Kumara Vaishnava Sampradaya - Commentary

The maha-bhutani which are the fundamental elements of creation being earth, water, fire, air and ether along with the ahankara or false ego, the buddhi or intellect and the avyaktam the primordial root which in essence is prakriti or the material substratum pervading physical existence and from whom the fore mentioned emanate as the germinating foundations of the ksetra in different manifestations and modifications of an evolving process. The five perceptual senses being the eyes, ears, nose, tongue and touch corresponding respectively with their five objects being the visual, auditory, olfactory, gustatory and tactual; along with the five senses of activity being the vocal, the prehensible the hands, the locomotive the legs, procreative the generative organs and the excretory organ for evacuation. The one known as the internal sense is the mind. Desire, aversion, joy and affliction are considered modifications of the ksetra as they are solely products of the mind influenced by moods and affections. The words sanghatas cetana dhrtih means the perceptual faculties of the mind and includes the physical body. The words catana dritih denotes adritah inferring adharah which means the basis, the medium for fundamental ingredients. The word sanghata meaning the physical body is the aggregate expression of the collocated ingredients that are utilised. The ultimate purpose is to utilise the physical body to interact harmoniously with the mind and intellect to realise the eternal principle inside the heart in the form of the atma or immortal soul and the path to the Supreme Lord. Otherwise one will misuse their precious human form of existence to procure material happiness on Earth while experiencing joy and grief in doing so and take another birth in usually a lower species of life; or to perform activities in an attempt to procure entrance into the heavenly planets to enjoy celestial delights as a demigod for an allotted time period but which may or may not guarantee success and one has to be born again; or to strive for moksa or liberation from the cycle of birth and death to achieve an impersonal beatitude but if failing in this is forced to take birth again in one of the 8,400,000 some species in the material existence as well. This is what is available in the ksetra. All of its characteristics and attributes are manifested out of prakriti the material substratum pervading physical existence and is the foundation of the mind and all the senses. It is the compound which gives rise to the change of temperament such as desire and aversion, happiness and misery and the medium by which the jiva or embdied being experiences pleasure, pain, joy and grief, etc. This concludes Lord Krishna concise exposition on the ksetra with its variations and modifications. Next the virtues and attributes that will enable one to obtain atma-tattva or knowledge of the immortal soul which is connected to the ksetrajna will be enumerated by Lord Krishna.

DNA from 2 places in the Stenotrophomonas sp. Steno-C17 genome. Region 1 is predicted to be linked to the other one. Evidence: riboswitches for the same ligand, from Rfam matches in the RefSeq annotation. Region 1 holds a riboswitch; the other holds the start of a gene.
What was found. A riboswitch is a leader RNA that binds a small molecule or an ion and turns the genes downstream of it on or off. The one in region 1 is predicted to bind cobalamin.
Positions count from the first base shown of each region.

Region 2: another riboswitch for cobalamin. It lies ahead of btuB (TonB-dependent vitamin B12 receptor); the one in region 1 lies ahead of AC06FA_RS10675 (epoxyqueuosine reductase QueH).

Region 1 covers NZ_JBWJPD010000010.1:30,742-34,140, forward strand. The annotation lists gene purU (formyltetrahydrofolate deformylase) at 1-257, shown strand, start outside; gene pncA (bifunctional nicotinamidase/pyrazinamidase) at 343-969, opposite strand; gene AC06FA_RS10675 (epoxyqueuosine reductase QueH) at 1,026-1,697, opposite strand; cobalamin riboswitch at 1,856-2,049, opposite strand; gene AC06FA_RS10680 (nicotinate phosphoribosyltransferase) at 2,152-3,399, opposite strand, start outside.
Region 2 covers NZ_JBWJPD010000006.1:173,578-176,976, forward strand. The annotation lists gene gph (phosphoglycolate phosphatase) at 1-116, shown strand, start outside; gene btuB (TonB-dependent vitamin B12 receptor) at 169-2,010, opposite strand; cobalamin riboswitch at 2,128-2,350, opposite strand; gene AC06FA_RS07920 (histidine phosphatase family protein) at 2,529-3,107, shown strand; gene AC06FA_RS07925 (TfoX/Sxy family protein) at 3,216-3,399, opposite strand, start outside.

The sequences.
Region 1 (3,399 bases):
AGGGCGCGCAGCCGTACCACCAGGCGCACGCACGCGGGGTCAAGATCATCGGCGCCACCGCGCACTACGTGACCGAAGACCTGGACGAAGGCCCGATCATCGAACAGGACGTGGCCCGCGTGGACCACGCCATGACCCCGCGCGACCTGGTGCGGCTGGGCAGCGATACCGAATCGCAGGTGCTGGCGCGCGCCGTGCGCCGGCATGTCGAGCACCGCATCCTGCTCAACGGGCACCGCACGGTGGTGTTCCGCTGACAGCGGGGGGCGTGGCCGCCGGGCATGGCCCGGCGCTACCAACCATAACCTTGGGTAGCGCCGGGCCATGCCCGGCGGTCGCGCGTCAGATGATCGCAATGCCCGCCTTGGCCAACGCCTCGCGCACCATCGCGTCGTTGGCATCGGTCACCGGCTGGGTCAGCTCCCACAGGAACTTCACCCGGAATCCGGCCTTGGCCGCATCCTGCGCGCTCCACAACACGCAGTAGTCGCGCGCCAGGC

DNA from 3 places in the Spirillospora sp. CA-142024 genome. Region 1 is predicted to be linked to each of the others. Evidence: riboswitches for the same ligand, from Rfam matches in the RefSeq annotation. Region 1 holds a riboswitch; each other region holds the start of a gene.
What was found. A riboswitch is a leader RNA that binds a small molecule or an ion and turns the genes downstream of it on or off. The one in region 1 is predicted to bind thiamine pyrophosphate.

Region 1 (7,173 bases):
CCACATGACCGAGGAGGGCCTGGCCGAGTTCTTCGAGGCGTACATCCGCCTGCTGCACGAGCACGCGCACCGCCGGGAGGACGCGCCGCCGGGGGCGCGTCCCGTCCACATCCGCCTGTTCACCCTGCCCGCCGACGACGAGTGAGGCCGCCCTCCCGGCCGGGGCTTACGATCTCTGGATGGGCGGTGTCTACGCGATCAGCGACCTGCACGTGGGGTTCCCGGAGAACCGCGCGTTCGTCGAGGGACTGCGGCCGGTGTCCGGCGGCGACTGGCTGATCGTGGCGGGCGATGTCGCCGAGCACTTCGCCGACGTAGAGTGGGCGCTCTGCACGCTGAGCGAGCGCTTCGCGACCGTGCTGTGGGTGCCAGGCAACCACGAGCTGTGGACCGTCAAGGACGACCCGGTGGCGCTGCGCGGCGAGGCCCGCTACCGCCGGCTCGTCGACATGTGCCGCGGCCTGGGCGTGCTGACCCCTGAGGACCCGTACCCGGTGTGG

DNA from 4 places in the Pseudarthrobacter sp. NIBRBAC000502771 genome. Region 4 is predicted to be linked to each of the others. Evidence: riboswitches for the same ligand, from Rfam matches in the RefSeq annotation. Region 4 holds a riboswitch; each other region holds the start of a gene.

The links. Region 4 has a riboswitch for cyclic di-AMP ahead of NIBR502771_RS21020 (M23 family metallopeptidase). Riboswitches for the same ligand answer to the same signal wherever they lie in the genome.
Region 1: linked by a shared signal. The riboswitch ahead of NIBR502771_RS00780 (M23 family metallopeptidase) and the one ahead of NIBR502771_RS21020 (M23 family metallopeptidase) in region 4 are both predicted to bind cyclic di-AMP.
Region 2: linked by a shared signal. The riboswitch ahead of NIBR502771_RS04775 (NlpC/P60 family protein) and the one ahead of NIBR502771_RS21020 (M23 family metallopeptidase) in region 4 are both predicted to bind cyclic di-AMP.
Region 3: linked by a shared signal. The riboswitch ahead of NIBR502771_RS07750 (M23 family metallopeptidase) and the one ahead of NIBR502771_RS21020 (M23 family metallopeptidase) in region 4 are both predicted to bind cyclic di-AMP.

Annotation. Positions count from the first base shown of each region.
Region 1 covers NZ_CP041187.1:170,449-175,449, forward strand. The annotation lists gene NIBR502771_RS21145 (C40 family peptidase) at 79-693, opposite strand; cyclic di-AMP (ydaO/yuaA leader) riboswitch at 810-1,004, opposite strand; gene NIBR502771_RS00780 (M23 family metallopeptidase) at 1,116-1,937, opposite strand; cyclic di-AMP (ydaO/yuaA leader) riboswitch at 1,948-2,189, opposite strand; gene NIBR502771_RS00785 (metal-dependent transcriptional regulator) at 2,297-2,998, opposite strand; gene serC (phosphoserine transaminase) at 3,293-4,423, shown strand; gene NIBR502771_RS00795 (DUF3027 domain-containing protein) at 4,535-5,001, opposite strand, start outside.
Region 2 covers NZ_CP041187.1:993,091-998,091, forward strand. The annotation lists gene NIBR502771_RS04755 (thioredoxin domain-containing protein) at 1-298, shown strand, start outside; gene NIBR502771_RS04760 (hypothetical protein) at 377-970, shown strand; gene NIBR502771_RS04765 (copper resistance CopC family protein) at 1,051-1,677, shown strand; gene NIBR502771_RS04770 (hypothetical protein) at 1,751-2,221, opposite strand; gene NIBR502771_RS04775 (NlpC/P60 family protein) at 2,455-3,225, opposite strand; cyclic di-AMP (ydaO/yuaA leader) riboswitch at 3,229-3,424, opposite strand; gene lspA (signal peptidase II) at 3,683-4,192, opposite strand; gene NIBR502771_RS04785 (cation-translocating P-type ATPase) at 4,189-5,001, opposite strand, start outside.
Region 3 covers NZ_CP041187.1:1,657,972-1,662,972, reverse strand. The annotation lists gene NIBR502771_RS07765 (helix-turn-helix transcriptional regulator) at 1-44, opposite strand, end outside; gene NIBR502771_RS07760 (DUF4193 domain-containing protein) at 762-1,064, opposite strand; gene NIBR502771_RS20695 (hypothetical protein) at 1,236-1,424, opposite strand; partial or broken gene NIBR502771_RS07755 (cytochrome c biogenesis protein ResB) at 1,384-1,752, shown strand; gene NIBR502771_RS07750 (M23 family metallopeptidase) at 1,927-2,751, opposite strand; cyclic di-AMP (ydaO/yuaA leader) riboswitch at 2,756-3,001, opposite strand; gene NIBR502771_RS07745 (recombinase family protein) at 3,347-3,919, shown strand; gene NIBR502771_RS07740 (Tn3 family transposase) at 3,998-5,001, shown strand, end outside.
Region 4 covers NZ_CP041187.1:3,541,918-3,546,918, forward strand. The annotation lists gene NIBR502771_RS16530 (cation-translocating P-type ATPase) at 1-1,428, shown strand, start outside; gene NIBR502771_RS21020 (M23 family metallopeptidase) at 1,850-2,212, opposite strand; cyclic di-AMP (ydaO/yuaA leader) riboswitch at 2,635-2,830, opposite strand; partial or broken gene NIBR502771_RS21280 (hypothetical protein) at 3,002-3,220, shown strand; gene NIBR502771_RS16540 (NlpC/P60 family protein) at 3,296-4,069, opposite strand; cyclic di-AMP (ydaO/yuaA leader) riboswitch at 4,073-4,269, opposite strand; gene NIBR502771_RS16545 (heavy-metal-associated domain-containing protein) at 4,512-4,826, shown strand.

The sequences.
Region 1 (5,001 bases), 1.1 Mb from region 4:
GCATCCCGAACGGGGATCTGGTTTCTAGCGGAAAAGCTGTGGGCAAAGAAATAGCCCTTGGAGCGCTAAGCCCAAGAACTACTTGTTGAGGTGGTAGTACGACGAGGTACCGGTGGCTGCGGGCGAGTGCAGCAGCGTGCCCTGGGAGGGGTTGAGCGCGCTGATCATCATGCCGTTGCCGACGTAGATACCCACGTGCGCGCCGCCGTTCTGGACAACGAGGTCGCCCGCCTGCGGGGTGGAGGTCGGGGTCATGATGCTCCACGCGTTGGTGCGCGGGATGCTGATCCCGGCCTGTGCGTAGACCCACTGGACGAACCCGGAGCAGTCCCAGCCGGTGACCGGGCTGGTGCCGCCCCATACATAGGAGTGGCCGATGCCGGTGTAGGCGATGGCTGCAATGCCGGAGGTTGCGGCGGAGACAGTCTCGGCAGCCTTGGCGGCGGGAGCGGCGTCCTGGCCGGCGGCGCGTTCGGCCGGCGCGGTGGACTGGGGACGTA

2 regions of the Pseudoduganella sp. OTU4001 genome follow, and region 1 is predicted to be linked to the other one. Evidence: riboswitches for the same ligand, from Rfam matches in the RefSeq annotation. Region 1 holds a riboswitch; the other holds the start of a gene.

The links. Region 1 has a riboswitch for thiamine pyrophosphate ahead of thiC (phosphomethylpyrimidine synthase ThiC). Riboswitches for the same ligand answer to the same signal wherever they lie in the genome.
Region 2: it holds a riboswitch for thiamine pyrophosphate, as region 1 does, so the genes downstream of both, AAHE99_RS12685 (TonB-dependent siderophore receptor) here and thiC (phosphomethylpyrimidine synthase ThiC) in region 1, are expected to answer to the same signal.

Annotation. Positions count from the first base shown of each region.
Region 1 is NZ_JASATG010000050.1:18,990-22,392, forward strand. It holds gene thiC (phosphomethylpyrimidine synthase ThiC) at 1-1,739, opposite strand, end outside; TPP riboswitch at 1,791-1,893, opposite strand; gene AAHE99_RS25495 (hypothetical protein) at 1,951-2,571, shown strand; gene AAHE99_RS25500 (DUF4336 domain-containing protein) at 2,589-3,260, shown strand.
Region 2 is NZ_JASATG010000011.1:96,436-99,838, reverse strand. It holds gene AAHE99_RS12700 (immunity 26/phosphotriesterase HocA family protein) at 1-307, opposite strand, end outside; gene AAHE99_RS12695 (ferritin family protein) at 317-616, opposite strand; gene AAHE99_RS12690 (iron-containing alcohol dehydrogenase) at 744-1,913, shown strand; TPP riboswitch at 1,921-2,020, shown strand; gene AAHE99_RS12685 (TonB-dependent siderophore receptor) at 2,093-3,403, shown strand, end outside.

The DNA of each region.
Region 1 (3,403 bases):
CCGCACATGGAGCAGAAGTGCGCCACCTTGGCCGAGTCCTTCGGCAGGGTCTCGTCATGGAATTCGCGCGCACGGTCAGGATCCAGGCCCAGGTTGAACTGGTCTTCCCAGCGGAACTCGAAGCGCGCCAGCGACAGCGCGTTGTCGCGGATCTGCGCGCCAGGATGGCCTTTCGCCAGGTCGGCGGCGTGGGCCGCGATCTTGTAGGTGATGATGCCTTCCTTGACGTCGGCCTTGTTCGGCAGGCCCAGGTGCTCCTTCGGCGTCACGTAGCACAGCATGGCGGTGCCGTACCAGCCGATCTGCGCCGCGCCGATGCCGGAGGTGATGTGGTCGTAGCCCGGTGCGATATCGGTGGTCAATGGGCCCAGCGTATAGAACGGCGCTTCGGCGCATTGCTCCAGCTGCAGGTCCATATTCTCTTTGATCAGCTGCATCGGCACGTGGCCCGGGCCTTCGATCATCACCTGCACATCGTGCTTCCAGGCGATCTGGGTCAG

Transliteration Bhagavad Gita 13.6

Mahaabhootaanyahankaaro buddhiravyaktameva cha; Indriyaani dashaikam cha pancha chendriyagocharaah.

Word Meanings Bhagavad Gita 13.6

mahā-bhūtāni—the (five) great elements; ahankāraḥ—the ego; buddhiḥ—the intellect; avyaktam—the unmanifested primordial matter; eva—indeed; cha—and; indriyāṇi—the senses; daśha-ekam—eleven; cha—and; pañcha—five; cha—and; indriya-go-charāḥ—the (five) objects of the senses;